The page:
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Is Paris more Beautiful in the Rain?

This feels like a good subject to ponder as I publish my new book about Paris although I have a feeling I will be writing more about Paris in the future – the story is not fully told nor has it ended. At the end of ‘Midnight in Paris’ Gil and his new love Gabrielle head off to a new beginning and they walk across the Seine on Pont Alexandre III unconcerned by the falling rain, in fact to them ‘Paris is more beautiful in the rain’. Whether Hemingway ever shared the same romantic vision of Paris we do not know though somehow I doubt that he did.

Paris in the Rain

So, the question remains – Is Paris more beautiful in the rain? I can say that I am a considerable authority on the matter as I have been caught in many a heavy downpour in the city. Paris is quite an open city and it is really a matter of chance as to whether you may find any shelter and that may also cloud your judgement on the matter. The rain does certainly offer a different perspective in Paris and it changes in character more than anywhere else I have been when the streets and probably you are very wet.

The first time we were caught in the rain was on the Champs-Élysées and the downpour came on very suddenly. We were crossing over, a difficult manoeuvre at the best of times, from Ladurée to the opposite side when the heavens opened. By the time we had crossed and hid beneath a tree we were extremely wet. Strangely though it did not seem to matter to me and with my photographers eye I felt compelled to reach for my camera and capture the moment. Niamh was not quite so enthusiastic and she ran across the pavement and into H & M, not quite so romantic as she can go in an H & M store anywhere but I stayed to watch the rain on the street. I captured a moment and it was one of my favourite shots of Paris so it was so far so good as regards my feeling about the rain in Paris – it looked atmospheric to me that day. I caught up with Niamh who was standing in a small puddle of water in H & M and she was unimpressed.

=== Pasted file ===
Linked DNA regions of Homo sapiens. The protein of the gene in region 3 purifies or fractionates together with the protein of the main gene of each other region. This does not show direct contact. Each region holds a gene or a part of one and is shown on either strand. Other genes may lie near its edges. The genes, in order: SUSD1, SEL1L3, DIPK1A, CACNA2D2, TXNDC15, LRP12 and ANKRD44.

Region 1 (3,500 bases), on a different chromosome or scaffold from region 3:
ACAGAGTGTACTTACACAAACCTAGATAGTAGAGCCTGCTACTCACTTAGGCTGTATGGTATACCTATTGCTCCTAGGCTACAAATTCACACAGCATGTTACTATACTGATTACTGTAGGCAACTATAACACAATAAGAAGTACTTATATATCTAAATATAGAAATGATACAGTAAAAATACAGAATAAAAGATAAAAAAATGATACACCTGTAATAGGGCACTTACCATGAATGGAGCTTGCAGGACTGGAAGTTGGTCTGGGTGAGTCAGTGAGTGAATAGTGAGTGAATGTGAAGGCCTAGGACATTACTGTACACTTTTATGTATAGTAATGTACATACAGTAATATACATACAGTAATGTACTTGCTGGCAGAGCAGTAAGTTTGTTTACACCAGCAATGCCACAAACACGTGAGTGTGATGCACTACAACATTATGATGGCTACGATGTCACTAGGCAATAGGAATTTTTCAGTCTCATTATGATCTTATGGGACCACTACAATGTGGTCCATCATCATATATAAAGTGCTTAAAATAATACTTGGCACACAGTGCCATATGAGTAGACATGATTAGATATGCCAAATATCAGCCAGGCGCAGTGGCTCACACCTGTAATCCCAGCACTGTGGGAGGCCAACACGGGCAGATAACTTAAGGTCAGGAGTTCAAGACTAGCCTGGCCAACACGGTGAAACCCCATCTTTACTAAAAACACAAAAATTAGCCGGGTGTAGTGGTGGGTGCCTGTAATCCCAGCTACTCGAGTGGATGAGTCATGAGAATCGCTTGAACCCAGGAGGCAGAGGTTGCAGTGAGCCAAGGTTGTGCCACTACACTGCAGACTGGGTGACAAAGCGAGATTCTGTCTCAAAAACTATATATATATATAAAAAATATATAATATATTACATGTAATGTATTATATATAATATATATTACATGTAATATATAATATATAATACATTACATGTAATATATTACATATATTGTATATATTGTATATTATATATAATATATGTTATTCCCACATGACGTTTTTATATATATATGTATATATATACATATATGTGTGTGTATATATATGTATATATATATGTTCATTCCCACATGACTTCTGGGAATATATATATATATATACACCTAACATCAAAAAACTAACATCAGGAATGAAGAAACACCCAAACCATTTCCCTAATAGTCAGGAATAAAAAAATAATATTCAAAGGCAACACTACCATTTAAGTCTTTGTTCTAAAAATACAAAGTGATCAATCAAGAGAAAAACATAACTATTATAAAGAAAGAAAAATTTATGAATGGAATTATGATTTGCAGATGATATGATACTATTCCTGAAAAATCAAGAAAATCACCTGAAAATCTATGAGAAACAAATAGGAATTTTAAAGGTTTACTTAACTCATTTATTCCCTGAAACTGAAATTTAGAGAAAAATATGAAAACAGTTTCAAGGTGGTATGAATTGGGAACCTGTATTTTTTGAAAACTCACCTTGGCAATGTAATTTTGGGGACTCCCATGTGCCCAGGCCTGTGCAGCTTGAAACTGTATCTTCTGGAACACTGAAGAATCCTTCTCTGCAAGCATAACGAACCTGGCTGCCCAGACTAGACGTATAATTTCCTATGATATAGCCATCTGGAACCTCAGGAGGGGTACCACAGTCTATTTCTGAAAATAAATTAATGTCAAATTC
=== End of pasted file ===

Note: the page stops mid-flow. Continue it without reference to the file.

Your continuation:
Niamh was equally unimpressed the second time we got a Paris soaking. On arrival at the Gard du Nord the weather was grey but mild and fine. I suggested that as we were early we could walk to our hotel located just off the Rue Rivoli. We were near to the Hotel de Ville when the cloud burst came and my reputation for forecasting the weather was shattered. As we came into the square a loud commotion started up. All we could see was a throng of people in the square holding placards, shouting and blowing ear splitting horns. Police were manoeuvring them quite roughly towards one corner of the space and right past where we had entered the square. We wisely stepped back but there was no cover from the rain and also no way of retreating or going forward. After what seemed an age we managed to sneak behind the last line of Police and away down the side of the square and threaded our way to our hotel and a hot shower. Not a terribly romantic moment.

Soaking number three was one I describe more fully in the book when we emerged from Invalides Metro station to a very open air view of Les Invalides after a journey from Montmartre – not one of my better plans. We ended up in Les Recruitment Café in a state of total dishevelment and I can say without hesitation that it was the wettest I have been fully clothed. The same applied to all the party I had led there. I did not ask them whether Paris was more beautiful in the rain.